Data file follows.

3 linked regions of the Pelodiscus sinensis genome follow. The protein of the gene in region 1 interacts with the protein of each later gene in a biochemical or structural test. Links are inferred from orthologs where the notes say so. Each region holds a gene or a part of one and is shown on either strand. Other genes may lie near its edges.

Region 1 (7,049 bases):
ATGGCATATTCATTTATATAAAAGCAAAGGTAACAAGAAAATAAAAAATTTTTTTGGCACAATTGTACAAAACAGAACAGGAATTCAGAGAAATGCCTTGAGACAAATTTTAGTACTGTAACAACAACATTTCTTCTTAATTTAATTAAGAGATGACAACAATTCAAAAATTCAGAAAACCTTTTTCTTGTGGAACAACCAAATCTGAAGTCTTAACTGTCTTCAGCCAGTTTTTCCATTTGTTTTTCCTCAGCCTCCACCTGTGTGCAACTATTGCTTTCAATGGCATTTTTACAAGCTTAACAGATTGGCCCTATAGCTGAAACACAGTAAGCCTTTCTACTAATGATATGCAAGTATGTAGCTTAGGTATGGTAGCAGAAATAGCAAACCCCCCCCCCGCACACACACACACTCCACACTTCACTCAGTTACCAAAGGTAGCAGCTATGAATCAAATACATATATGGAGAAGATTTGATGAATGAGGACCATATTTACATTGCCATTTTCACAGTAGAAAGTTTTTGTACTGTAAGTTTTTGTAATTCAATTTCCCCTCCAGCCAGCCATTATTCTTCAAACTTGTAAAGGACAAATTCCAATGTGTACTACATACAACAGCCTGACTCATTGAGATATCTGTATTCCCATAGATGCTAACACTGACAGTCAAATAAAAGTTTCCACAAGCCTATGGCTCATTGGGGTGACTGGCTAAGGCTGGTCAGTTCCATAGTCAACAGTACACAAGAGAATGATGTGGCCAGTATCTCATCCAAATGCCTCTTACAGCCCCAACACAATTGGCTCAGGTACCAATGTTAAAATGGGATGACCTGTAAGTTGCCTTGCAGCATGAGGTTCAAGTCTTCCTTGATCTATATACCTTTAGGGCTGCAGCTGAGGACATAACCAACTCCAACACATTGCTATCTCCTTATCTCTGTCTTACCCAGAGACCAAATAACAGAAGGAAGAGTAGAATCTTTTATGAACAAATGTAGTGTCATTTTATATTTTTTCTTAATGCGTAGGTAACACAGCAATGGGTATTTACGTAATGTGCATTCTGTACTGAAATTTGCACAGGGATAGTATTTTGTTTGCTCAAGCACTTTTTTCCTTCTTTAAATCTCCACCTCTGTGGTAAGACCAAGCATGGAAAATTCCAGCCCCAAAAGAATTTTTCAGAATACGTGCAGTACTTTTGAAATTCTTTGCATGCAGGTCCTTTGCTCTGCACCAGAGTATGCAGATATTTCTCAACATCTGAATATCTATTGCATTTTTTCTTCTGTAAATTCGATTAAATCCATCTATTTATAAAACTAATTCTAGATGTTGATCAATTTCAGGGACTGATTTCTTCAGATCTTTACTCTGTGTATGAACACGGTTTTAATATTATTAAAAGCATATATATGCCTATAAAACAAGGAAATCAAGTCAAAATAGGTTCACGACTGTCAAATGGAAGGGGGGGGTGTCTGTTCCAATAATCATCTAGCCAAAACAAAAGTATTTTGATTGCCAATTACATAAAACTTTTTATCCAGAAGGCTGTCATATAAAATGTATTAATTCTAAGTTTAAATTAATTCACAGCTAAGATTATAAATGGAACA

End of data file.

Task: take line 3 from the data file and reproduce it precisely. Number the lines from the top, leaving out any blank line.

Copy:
ATGGCATATTCATTTATATAAAAGCAAAGGTAACAAGAAAATAAAAAATTTTTTTGGCACAATTGTACAAAACAGAACAGGAATTCAGAGAAATGCCTTGAGACAAATTTTAGTACTGTAACAACAACATTTCTTCTTAATTTAATTAAGAGATGACAACAATTCAAAAATTCAGAAAACCTTTTTCTTGTGGAACAACCAAATCTGAAGTCTTAACTGTCTTCAGCCAGTTTTTCCATTTGTTTTTCCTCAGCCTCCACCTGTGTGCAACTATTGCTTTCAATGGCATTTTTACAAGCTTAACAGATTGGCCCTATAGCTGAAACACAGTAAGCCTTTCTACTAATGATATGCAAGTATGTAGCTTAGGTATGGTAGCAGAAATAGCAAACCCCCCCCCCGCACACACACACACTCCACACTTCACTCAGTTACCAAAGGTAGCAGCTATGAATCAAATACATATATGGAGAAGATTTGATGAATGAGGACCATATTTACATTGCCATTTTCACAGTAGAAAGTTTTTGTACTGTAAGTTTTTGTAATTCAATTTCCCCTCCAGCCAGCCATTATTCTTCAAACTTGTAAAGGACAAATTCCAATGTGTACTACATACAACAGCCTGACTCATTGAGATATCTGTATTCCCATAGATGCTAACACTGACAGTCAAATAAAAGTTTCCACAAGCCTATGGCTCATTGGGGTGACTGGCTAAGGCTGGTCAGTTCCATAGTCAACAGTACACAAGAGAATGATGTGGCCAGTATCTCATCCAAATGCCTCTTACAGCCCCAACACAATTGGCTCAGGTACCAATGTTAAAATGGGATGACCTGTAAGTTGCCTTGCAGCATGAGGTTCAAGTCTTCCTTGATCTATATACCTTTAGGGCTGCAGCTGAGGACATAACCAACTCCAACACATTGCTATCTCCTTATCTCTGTCTTACCCAGAGACCAAATAACAGAAGGAAGAGTAGAATCTTTTATGAACAAATGTAGTGTCATTTTATATTTTTTCTTAATGCGTAGGTAACACAGCAATGGGTATTTACGTAATGTGCATTCTGTACTGAAATTTGCACAGGGATAGTATTTTGTTTGCTCAAGCACTTTTTTCCTTCTTTAAATCTCCACCTCTGTGGTAAGACCAAGCATGGAAAATTCCAGCCCCAAAAGAATTTTTCAGAATACGTGCAGTACTTTTGAAATTCTTTGCATGCAGGTCCTTTGCTCTGCACCAGAGTATGCAGATATTTCTCAACATCTGAATATCTATTGCATTTTTTCTTCTGTAAATTCGATTAAATCCATCTATTTATAAAACTAATTCTAGATGTTGATCAATTTCAGGGACTGATTTCTTCAGATCTTTACTCTGTGTATGAACACGGTTTTAATATTATTAAAAGCATATATATGCCTATAAAACAAGGAAATCAAGTCAAAATAGGTTCACGACTGTCAAATGGAAGGGGGGGGTGTCTGTTCCAATAATCATCTAGCCAAAACAAAAGTATTTTGATTGCCAATTACATAAAACTTTTTATCCAGAAGGCTGTCATATAAAATGTATTAATTCTAAGTTTAAATTAATTCACAGCTAAGATTATAAATGGAACA